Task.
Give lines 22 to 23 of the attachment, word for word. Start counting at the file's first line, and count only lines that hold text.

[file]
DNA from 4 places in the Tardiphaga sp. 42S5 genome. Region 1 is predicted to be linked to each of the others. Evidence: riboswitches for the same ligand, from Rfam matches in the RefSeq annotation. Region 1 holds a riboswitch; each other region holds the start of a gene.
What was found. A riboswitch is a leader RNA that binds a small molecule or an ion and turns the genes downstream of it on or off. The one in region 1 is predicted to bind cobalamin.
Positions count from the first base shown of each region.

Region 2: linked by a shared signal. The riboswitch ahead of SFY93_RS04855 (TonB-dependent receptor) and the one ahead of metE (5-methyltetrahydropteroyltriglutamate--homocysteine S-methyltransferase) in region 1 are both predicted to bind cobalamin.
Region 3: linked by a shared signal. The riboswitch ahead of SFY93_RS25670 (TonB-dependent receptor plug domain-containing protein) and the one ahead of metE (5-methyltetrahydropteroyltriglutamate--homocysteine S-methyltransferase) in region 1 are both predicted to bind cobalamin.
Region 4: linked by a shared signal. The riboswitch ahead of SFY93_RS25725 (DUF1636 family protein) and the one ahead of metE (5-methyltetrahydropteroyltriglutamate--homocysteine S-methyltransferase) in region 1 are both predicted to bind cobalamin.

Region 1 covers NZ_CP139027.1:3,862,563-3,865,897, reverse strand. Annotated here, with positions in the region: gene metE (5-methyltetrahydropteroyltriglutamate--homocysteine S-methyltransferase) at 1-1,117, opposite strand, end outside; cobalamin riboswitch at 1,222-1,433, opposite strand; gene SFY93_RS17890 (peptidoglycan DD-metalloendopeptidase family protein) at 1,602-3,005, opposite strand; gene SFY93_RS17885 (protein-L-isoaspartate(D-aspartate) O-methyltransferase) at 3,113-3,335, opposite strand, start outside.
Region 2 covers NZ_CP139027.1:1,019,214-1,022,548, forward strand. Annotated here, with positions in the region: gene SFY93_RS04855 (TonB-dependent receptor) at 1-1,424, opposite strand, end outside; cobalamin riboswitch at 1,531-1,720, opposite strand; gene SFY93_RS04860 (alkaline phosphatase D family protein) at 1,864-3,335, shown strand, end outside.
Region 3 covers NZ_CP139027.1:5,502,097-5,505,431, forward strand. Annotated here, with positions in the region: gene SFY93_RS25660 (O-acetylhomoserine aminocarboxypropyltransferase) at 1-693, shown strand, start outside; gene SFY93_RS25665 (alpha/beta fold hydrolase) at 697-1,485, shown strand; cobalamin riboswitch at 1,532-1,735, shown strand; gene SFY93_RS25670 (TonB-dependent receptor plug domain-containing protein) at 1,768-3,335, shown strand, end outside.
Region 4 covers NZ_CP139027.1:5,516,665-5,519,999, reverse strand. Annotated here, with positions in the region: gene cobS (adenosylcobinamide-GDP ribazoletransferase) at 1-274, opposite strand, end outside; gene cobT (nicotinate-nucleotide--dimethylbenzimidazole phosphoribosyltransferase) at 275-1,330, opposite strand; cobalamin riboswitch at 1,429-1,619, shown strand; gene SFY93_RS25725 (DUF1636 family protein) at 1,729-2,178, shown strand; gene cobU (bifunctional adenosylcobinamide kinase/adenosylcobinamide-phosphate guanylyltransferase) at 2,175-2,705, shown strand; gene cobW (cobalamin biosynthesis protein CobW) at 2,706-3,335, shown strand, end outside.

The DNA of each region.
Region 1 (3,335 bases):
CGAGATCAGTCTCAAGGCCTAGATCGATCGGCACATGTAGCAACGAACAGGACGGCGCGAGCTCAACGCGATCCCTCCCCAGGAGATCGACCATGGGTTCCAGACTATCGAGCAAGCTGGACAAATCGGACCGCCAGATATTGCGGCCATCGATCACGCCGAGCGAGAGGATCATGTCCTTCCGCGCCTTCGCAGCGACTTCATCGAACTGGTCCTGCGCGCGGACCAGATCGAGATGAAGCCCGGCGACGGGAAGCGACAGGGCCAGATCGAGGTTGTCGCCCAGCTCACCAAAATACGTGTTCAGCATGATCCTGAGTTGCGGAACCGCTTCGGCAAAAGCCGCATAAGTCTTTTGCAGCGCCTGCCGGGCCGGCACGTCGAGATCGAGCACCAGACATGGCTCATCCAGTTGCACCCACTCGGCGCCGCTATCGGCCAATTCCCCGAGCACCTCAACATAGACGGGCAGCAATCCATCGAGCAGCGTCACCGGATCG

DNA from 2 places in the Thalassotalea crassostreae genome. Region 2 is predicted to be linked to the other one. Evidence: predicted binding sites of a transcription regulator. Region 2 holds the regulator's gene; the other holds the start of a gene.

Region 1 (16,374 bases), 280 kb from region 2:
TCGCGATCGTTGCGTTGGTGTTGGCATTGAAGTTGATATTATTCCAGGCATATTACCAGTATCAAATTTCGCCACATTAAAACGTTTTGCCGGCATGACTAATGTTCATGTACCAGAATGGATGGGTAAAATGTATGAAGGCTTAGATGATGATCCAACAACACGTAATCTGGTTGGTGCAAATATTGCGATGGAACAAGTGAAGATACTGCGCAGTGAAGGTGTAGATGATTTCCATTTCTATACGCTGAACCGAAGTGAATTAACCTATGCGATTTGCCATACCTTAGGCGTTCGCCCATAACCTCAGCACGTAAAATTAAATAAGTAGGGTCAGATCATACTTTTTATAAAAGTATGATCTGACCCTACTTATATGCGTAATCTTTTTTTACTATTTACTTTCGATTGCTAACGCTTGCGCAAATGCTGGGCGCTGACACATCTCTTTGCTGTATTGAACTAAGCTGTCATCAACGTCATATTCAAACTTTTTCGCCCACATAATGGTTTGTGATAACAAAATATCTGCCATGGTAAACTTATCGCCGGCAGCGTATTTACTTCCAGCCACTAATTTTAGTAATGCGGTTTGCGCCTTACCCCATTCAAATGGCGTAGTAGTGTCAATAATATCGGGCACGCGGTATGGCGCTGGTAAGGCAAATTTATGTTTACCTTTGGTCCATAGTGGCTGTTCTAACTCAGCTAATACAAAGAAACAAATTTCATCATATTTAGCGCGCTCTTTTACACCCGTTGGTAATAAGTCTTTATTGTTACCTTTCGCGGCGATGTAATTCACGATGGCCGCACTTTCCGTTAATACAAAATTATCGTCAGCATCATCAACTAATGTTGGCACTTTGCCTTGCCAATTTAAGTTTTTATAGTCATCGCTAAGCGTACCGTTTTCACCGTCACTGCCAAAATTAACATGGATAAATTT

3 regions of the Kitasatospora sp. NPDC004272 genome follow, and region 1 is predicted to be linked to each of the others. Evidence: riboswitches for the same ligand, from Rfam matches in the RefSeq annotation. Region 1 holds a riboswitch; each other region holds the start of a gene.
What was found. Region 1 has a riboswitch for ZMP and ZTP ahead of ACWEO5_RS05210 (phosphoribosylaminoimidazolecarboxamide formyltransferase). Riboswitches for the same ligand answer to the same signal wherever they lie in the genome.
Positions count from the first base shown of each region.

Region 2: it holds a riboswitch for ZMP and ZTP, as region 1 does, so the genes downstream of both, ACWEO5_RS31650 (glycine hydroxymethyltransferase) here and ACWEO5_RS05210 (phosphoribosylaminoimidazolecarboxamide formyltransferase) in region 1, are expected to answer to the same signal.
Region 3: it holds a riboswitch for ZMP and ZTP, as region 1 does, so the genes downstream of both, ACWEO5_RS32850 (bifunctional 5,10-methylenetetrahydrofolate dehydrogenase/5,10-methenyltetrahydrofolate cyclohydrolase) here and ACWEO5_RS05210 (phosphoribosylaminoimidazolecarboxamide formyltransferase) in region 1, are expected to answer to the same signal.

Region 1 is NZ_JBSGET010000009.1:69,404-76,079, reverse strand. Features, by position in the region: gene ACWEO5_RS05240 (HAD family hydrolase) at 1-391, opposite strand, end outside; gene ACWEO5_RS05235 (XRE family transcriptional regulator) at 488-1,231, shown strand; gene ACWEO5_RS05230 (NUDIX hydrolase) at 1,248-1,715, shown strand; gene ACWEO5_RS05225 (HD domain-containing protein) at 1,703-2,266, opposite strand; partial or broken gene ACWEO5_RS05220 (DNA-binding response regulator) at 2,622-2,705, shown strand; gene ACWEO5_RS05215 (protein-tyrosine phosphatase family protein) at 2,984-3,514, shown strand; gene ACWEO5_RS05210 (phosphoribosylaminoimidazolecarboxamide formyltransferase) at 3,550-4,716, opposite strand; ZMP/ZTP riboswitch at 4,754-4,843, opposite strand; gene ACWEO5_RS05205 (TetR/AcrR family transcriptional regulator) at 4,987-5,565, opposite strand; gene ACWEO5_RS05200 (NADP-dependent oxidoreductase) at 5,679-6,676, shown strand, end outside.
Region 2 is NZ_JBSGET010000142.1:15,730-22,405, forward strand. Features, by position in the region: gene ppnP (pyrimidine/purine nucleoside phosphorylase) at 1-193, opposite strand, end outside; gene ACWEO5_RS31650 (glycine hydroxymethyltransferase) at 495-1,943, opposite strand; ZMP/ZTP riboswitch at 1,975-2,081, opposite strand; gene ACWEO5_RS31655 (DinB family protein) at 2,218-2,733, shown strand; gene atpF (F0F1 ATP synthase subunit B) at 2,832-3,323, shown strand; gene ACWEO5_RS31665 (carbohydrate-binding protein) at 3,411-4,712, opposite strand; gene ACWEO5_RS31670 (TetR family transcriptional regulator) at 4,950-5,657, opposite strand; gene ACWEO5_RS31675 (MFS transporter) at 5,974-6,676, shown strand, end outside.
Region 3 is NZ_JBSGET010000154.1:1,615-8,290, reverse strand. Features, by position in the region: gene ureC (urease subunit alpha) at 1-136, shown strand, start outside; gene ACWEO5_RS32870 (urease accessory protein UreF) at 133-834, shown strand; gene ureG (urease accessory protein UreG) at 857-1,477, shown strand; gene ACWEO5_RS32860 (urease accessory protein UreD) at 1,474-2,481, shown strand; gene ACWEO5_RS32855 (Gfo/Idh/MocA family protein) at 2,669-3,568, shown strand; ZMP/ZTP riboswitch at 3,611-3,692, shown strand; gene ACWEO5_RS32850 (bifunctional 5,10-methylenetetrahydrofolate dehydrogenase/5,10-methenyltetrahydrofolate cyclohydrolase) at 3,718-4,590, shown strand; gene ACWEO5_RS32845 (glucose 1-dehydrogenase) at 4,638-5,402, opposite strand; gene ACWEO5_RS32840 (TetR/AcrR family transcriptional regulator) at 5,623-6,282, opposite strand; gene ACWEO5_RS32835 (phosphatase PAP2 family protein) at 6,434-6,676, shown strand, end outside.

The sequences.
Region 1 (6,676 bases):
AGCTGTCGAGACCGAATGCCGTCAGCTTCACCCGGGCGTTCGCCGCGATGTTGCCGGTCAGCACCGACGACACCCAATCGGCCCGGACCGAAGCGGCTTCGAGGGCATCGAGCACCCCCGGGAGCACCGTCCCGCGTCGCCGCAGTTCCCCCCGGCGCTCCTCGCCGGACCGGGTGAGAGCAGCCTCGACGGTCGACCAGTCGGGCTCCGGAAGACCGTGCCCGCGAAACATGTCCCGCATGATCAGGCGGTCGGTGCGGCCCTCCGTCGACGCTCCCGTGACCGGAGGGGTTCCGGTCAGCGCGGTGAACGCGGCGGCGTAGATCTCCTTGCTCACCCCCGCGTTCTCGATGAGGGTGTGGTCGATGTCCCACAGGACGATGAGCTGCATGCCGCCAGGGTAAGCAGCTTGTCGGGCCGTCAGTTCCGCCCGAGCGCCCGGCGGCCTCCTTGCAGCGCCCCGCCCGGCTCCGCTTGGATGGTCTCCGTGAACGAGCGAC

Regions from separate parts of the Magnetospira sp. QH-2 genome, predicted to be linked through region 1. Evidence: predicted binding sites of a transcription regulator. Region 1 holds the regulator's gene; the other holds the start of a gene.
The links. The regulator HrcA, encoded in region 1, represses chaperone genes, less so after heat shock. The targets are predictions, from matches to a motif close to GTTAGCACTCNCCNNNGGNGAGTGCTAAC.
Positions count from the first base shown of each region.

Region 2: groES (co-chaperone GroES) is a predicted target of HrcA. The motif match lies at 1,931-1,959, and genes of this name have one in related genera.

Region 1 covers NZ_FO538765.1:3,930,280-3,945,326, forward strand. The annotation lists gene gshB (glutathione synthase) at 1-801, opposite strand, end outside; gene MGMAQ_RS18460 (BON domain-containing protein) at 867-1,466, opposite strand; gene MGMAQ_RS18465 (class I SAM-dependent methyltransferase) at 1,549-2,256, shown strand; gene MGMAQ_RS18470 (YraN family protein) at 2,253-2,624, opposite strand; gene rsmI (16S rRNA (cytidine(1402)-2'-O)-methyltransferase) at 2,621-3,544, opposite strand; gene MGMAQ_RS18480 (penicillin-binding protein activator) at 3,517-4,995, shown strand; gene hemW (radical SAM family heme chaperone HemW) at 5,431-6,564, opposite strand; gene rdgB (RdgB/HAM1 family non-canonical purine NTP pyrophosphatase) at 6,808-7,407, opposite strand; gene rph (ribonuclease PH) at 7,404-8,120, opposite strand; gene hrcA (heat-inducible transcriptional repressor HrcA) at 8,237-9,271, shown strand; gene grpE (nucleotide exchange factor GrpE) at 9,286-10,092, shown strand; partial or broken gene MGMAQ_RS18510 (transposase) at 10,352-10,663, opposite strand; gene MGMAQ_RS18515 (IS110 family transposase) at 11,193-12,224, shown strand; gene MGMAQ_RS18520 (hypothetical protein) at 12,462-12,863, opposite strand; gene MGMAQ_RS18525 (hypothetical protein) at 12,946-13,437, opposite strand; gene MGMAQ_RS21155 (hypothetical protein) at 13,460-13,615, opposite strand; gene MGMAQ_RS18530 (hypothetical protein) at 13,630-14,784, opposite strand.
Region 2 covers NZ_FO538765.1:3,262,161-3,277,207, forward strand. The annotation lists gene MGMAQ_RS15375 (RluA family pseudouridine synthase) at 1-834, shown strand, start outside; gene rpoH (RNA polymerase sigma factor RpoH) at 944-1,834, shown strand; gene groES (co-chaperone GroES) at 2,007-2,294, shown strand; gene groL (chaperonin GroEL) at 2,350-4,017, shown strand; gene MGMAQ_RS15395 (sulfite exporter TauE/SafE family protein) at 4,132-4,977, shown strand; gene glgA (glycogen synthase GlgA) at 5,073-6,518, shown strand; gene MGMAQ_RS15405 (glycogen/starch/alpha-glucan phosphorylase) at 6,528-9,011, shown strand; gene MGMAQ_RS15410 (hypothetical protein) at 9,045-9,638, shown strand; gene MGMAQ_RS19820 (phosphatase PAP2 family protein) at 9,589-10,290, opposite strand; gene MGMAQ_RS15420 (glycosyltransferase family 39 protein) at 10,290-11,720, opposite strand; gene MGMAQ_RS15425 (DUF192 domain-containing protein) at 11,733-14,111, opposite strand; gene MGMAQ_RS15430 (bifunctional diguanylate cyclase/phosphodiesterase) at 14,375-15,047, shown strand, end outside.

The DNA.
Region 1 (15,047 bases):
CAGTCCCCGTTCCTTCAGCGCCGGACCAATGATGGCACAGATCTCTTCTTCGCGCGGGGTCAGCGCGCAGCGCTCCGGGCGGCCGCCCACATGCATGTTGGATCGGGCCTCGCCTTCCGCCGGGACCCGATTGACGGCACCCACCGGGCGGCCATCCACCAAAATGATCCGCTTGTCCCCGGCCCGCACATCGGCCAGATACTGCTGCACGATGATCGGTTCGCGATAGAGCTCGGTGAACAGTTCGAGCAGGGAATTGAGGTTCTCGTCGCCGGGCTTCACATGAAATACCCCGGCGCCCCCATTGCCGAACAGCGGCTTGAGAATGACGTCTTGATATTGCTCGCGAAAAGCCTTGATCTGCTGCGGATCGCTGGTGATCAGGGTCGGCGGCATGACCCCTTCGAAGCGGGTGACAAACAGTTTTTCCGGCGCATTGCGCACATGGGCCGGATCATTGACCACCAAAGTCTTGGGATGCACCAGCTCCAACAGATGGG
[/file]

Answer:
Region 1 is NZ_JBSGET010000009.1:69,404-76,079, reverse strand. Features, by position in the region: gene ACWEO5_RS05240 (HAD family hydrolase) at 1-391, opposite strand, end outside; gene ACWEO5_RS05235 (XRE family transcriptional regulator) at 488-1,231, shown strand; gene ACWEO5_RS05230 (NUDIX hydrolase) at 1,248-1,715, shown strand; gene ACWEO5_RS05225 (HD domain-containing protein) at 1,703-2,266, opposite strand; partial or broken gene ACWEO5_RS05220 (DNA-binding response regulator) at 2,622-2,705, shown strand; gene ACWEO5_RS05215 (protein-tyrosine phosphatase family protein) at 2,984-3,514, shown strand; gene ACWEO5_RS05210 (phosphoribosylaminoimidazolecarboxamide formyltransferase) at 3,550-4,716, opposite strand; ZMP/ZTP riboswitch at 4,754-4,843, opposite strand; gene ACWEO5_RS05205 (TetR/AcrR family transcriptional regulator) at 4,987-5,565, opposite strand; gene ACWEO5_RS05200 (NADP-dependent oxidoreductase) at 5,679-6,676, shown strand, end outside.
Region 2 is NZ_JBSGET010000142.1:15,730-22,405, forward strand. Features, by position in the region: gene ppnP (pyrimidine/purine nucleoside phosphorylase) at 1-193, opposite strand, end outside; gene ACWEO5_RS31650 (glycine hydroxymethyltransferase) at 495-1,943, opposite strand; ZMP/ZTP riboswitch at 1,975-2,081, opposite strand; gene ACWEO5_RS31655 (DinB family protein) at 2,218-2,733, shown strand; gene atpF (F0F1 ATP synthase subunit B) at 2,832-3,323, shown strand; gene ACWEO5_RS31665 (carbohydrate-binding protein) at 3,411-4,712, opposite strand; gene ACWEO5_RS31670 (TetR family transcriptional regulator) at 4,950-5,657, opposite strand; gene ACWEO5_RS31675 (MFS transporter) at 5,974-6,676, shown strand, end outside.